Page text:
Zoo Babies: Winter 2018 »
Check out the cutest newborns from zoos around the country and learn where you can see them.
121 E Main StWest Jefferson, OH 43162
From Business: If you live in West Jefferson or the surrounding area in Ohio, then you have picked the perfect site to find a veterinarian. Dr. Paul Stephenson, Dr. Tracy Arvin,…
2685 S High StColumbus, OH 43207
Dr. Sears and his staff are wonderful, caring people. By far the best Vet I've been to, which is saying a lot as I've had animals my entire life. Th…
Check out the cutest newborns from zoos around the country and learn where you can see them.
From vacation ideas to gardening preparation, check out our September checklist to enjoy the rest of summer and get ready for fall.
From household hazards to insurance, here is a roundup of our best tips for ensuring your pet's safety.
We took our little kitty, Buddy, to MedVet last night when he suddenly lost the use of his back legs. We had no idea what the heck even happened. The staff at MedVet were so kind and compassionate. They took him back immediately when we arrived to try and stabilize him. The Veterinarian, Dr. Quigley (I think was his name), was so patient with us in explaining everything so we could make the best decision for Buddy. Although we lost our dear little Buddy last night, I don't think his last hours here on this earth could have been more dignified and peaceful. My husband and I are extremely grateful for the wonderful care our furry little guy received.
Thanks for all of your hard work you invested in my chemo protocol and making me cancer free. I am feeling great with a lot of spunk.
I thank you for sharing your own heartbreaking experience with your dog when I made a difficult decision. In such moments, empathy means a great deal.
Thank you so much for all that you and the staff at MedVet have done for Brass.
MedVet is really a phenomenal place and I tell everyone this when I have the opportunity.
Shelby means to much to our family and I have always felt like your team felt the same way. It means so much to clients/patients to have that.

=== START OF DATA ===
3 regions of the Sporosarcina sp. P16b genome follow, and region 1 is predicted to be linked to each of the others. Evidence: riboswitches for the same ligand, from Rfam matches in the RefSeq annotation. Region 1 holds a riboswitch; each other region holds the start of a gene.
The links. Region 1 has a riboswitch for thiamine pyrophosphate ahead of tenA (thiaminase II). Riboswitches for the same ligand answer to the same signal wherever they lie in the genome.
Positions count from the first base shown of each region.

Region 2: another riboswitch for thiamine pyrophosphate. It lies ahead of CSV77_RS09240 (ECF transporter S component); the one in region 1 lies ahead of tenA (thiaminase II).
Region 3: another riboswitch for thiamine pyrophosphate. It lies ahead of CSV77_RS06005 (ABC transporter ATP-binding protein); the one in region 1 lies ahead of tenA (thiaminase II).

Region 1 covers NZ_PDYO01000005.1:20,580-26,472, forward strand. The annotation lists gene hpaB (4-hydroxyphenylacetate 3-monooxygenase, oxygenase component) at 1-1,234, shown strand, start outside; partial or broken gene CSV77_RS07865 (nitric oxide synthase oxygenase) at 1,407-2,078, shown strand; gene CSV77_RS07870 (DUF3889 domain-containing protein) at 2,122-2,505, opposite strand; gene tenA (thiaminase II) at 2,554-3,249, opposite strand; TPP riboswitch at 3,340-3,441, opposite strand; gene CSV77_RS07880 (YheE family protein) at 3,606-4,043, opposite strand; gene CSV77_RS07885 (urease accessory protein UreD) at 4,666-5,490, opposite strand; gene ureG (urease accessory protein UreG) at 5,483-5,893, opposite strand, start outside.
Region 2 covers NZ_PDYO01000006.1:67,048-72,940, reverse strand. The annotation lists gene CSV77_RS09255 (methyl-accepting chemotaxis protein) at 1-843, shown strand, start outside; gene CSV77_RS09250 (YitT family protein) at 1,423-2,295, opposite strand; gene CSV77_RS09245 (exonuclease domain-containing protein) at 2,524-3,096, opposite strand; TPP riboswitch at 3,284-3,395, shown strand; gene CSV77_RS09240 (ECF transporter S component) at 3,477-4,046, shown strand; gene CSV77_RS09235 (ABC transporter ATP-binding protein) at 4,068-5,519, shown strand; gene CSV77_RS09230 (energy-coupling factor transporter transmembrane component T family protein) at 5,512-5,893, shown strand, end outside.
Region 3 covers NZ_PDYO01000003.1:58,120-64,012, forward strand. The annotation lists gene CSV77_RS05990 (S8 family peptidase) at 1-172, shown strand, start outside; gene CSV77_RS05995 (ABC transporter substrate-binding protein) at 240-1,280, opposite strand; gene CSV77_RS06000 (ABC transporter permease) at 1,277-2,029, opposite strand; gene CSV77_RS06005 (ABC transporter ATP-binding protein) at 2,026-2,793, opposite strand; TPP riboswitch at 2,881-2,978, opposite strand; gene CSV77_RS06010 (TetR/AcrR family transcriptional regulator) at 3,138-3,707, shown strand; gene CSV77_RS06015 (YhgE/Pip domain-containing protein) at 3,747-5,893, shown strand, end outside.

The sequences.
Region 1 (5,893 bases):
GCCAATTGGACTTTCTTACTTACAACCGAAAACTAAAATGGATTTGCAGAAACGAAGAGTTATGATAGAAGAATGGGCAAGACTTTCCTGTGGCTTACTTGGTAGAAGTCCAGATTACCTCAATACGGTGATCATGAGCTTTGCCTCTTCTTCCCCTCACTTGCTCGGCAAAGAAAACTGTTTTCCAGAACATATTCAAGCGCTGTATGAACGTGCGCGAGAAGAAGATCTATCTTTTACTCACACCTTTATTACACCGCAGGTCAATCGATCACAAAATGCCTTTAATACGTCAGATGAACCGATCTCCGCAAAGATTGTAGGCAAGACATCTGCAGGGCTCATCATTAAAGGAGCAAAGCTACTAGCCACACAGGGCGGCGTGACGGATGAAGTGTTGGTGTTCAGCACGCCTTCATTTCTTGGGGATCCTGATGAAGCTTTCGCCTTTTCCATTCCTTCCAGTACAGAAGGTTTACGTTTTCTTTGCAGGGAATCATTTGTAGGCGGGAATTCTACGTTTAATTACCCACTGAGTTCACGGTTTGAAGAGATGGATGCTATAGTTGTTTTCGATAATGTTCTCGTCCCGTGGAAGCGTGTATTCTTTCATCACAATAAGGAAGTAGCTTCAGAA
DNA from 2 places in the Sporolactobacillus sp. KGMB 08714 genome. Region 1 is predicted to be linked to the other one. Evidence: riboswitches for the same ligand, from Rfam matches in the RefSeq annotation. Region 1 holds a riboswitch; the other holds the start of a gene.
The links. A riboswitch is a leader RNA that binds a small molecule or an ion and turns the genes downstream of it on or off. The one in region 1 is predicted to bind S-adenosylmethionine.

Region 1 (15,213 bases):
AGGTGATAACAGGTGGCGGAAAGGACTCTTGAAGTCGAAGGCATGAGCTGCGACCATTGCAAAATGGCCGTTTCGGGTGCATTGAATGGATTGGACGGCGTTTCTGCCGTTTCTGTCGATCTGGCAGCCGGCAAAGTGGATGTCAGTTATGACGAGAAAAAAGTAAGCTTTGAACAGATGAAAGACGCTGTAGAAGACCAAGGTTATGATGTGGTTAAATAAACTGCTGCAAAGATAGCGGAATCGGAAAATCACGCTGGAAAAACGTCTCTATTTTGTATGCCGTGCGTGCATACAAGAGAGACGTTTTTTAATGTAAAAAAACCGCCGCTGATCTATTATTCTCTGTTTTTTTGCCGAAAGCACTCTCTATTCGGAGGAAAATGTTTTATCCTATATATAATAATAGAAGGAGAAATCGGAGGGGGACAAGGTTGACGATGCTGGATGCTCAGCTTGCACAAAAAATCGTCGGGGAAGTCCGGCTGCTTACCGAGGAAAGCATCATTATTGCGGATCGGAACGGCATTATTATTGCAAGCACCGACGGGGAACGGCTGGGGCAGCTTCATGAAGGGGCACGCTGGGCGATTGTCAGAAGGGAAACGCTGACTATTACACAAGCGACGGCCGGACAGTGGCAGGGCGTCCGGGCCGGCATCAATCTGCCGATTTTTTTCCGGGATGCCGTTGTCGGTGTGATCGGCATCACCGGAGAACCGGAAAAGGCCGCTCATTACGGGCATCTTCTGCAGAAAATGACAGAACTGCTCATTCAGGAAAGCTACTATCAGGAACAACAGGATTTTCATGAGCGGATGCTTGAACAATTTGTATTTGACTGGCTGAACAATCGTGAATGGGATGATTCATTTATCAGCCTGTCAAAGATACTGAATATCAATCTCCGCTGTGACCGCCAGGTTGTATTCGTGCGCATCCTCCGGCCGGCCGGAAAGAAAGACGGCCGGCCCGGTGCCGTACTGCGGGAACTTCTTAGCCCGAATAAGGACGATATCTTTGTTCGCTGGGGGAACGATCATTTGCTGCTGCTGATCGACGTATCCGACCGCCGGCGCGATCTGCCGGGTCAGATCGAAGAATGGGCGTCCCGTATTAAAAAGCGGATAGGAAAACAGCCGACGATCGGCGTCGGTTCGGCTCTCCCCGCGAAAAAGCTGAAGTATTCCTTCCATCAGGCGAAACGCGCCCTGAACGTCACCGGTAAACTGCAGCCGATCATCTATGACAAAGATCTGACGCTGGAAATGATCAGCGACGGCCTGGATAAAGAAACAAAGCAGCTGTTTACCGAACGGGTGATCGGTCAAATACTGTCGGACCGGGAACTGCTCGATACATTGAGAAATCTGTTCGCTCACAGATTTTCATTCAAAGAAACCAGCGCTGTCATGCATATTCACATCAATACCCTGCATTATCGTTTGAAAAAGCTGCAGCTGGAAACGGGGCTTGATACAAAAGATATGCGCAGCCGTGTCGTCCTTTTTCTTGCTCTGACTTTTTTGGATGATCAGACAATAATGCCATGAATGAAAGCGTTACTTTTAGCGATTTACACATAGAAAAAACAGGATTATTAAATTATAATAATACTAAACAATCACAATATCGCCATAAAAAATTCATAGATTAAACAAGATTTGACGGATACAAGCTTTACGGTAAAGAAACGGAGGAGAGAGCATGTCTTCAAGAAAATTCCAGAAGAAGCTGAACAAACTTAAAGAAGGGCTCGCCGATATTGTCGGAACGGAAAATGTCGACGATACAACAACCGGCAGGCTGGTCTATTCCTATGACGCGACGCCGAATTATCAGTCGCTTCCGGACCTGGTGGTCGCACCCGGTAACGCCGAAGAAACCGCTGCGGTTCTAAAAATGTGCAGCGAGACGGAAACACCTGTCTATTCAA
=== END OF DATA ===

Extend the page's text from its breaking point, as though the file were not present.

I would like to thank you and your group for what you are doing for our wonderful working dogs. Please extend my gratitude to your group of dedicated professionals.
I’ve been using the MedVet specialty and emergency services for my own animals, rescue animals, and client referrals for many years. Dr. Barnhart and his staff set the bar so high.
We drive 1 1/2 hours to bring our Mia to receive the best. She has been blessed to be in the care of Dr. Barnhart and Dr. Foss as well as the entire support staff at MedVet. It is without a doubt the most extraordinary facility as it has only the best interest for your pet in mind. I have never ever thought it to be about the cost. Mia continues to amaze us all, her love for life on this earth is contagious and her appreciation for the genuine care from MedVet is seen in her quick steps to get inside to check on everyone. For a dog that shouldn't be moving shows how miraculous this all is indeed. I would highly recommend this facility to any and everyone. God certainly led us there and we will be forever grateful.
Go to OSU. They don't care about your pet, they're only worried about money. They also don't get results back in time. Also, their dermatologist are idiots. You would think someone who specializes in the skin of animals would know what skin cancer is. Charge you 600 for a skin biopsy, tell you it'll be back Wednesday, Wednesday comes they tell you no it won't be in til Friday. Friday comes and the dermatologist is out of state? Really. THEN after finding out our dog has malignant melanoma, they call you and try to sell you a bunch of very expensive options and treatments, for our 12 year old pup who is clearly dying. They do not care about us or our dog they just see it as more money.
Choosing the right vet for your pet can be tough. After all, your furry friend can't tell you how he or she feels about the doctor. Even though you're not the one treated by the vet, whoever your animal sees is obviously your decision. Since many veterinary diseases and injuries can turn into emergencies very quickly, it's important to have a go-to vet. This way, you can ensure you'll know whom to see when your animal needs care.
Speak to your friends and family about vets who've treated their pets. You can even talk to your groomer or an animal shelter worker for referrals. When you visit the clinics you've been referred to, check that the facility is clean, animals are separated and the staff is calm and courteous. Not all clinics are American Animal Hospital Association accredited. This accreditation isn't a legal necessity, though a clinic that's AAHA-accredited is guaranteed to offer high-quality medical care. To receive accreditation, the clinic has to meet the AAHA's standards in the areas of facility, equipment and quality care.